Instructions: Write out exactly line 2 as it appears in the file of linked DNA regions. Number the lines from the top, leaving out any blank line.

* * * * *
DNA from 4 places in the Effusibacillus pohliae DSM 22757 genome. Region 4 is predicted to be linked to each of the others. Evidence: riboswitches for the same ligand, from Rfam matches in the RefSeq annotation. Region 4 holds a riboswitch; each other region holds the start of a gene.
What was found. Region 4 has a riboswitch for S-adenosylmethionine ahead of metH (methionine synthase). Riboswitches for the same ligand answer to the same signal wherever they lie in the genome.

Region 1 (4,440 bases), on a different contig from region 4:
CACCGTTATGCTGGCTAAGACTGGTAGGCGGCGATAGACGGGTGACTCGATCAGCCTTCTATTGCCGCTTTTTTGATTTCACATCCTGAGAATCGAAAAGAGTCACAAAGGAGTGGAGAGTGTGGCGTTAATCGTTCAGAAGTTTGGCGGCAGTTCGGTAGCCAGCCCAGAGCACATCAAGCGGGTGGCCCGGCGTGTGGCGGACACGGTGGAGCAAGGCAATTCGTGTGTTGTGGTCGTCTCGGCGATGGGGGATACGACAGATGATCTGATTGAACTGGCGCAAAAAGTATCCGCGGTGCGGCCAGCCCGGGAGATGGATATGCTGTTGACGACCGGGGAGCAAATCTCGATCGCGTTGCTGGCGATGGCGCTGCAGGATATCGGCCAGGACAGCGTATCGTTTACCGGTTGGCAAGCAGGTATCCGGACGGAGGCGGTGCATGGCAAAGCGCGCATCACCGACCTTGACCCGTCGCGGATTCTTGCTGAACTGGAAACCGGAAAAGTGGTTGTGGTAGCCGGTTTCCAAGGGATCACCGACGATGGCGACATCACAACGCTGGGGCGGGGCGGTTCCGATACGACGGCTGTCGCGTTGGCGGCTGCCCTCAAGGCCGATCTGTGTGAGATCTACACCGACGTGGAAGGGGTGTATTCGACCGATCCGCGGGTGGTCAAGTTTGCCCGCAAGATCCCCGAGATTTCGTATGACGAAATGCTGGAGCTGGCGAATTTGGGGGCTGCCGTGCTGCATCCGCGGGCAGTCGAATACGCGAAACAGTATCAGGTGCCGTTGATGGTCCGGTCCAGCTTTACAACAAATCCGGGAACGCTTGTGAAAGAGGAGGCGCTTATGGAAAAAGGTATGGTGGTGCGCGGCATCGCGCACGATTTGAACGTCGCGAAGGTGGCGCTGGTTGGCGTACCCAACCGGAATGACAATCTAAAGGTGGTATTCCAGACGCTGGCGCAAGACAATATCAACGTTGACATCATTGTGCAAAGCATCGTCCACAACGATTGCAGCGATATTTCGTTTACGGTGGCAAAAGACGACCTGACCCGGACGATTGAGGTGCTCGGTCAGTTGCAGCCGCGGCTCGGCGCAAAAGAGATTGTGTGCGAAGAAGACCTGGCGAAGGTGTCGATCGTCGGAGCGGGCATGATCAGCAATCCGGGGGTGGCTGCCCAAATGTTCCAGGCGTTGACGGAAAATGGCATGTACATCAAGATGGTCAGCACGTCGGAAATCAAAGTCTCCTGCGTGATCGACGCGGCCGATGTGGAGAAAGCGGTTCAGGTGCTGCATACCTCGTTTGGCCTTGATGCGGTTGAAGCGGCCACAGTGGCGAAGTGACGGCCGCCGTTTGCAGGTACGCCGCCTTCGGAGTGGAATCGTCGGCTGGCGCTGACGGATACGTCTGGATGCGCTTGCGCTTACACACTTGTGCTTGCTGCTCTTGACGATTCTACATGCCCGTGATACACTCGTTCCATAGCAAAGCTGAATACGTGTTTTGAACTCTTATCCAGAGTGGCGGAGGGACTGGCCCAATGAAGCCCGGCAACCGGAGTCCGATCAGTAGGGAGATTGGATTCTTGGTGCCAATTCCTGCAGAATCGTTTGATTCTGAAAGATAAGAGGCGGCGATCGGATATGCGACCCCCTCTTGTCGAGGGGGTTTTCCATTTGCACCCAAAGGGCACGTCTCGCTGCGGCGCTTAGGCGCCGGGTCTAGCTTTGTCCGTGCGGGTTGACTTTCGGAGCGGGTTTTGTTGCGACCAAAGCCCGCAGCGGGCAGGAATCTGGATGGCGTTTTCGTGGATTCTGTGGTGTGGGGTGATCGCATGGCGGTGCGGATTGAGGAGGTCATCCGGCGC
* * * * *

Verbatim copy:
What was found. Region 4 has a riboswitch for S-adenosylmethionine ahead of metH (methionine synthase). Riboswitches for the same ligand answer to the same signal wherever they lie in the genome.